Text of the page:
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Localizing Fast Radio Bursts and unveiling their extreme environments
Benito Marcote (EVN Support Scientist, Joint Institute for VLBI ERIC (JIVE), Netherlands)
Wednesday 30/01/2019 @ 15:00, Sala riunioni II piano ex-IASF (Area della Ricerca CNR)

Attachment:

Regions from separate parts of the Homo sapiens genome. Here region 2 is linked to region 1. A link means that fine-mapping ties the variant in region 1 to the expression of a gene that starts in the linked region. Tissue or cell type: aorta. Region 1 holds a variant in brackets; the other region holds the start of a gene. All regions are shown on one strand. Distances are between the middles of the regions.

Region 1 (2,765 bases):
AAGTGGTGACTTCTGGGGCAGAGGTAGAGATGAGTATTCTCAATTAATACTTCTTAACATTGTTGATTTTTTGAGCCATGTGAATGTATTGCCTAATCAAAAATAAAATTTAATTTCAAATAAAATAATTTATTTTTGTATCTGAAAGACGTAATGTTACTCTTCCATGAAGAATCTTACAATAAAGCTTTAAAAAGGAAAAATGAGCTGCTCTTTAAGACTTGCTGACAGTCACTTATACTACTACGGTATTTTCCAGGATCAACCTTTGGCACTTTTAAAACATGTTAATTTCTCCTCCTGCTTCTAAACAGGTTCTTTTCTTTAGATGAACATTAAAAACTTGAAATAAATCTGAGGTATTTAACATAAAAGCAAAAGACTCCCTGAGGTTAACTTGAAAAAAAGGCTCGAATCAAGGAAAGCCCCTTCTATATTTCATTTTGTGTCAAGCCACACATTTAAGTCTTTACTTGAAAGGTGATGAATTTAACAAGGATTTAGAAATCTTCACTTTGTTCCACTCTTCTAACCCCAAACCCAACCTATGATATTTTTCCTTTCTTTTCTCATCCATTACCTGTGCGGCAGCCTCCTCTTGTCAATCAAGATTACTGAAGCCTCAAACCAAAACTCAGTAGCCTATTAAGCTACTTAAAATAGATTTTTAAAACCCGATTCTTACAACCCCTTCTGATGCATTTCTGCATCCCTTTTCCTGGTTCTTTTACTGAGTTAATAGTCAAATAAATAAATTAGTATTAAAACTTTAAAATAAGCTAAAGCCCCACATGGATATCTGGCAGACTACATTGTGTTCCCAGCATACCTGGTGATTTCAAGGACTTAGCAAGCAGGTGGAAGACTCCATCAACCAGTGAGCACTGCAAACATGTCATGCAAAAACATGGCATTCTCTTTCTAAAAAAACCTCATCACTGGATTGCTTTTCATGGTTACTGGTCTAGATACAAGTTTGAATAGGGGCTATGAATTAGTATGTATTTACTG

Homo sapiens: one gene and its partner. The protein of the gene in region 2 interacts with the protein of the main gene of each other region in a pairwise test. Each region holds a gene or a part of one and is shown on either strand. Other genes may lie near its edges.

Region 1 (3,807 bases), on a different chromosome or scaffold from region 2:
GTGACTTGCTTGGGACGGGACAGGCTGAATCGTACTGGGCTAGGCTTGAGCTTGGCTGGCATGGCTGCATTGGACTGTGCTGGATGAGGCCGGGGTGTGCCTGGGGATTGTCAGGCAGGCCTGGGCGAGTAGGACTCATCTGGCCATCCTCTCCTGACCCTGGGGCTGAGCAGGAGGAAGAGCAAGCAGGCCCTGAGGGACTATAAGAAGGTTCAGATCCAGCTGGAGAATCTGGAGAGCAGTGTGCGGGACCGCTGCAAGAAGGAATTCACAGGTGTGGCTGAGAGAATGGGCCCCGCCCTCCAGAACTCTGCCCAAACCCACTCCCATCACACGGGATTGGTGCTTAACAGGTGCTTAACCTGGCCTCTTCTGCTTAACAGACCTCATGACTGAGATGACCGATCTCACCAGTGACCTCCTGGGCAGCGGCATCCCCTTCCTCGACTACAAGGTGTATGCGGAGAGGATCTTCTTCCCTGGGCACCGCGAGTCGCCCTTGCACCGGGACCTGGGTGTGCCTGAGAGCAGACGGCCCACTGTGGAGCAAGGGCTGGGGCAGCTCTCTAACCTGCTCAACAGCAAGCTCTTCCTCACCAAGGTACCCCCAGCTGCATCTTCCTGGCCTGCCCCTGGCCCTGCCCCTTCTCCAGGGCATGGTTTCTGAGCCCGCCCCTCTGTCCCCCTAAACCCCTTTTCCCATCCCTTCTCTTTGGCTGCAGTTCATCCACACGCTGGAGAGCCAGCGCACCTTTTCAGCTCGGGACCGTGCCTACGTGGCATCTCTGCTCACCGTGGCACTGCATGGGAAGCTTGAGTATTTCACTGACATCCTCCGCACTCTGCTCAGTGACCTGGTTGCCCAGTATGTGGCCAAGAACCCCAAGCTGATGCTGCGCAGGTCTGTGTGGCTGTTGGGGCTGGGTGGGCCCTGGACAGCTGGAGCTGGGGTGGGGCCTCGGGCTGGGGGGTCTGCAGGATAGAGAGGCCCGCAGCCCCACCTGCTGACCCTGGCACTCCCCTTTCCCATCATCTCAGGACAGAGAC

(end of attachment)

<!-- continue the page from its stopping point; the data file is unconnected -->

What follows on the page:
Fast Radio Bursts (FRBs) are radio transient sources that emit a single pulse with a duration of only a few milliseconds. They were firstly discovered in 2007, and nowadays we have detected tens of these events using single-dish radio observatories. Only one FRB has been precisely localized, FRB 121102, the only one known to repeat until 2019 (in January a second one was reported). In this talk I will explain these objects, focusing on the results obtained during the localization of FRB 121102. We show that the bursts are coincident with a persistent and compact radio source located inside a low-metallicity star-forming dwarf galaxy. These results, together with the discovery of a surprisingly high Faraday rotation measure in the burst emission, point to an extreme environment for FRB 121102, where the most plausible scenarios are young magnetars inside a superluminous supernova or interacting with a massive black hole. The new facilities with dedicated FRB searches are expected to produce tens of localizations during these years, finally unveiling the nature of these systems and verifying if the properties observed in FRB 121102 are common to the whole population of FRBs or it is a particular case.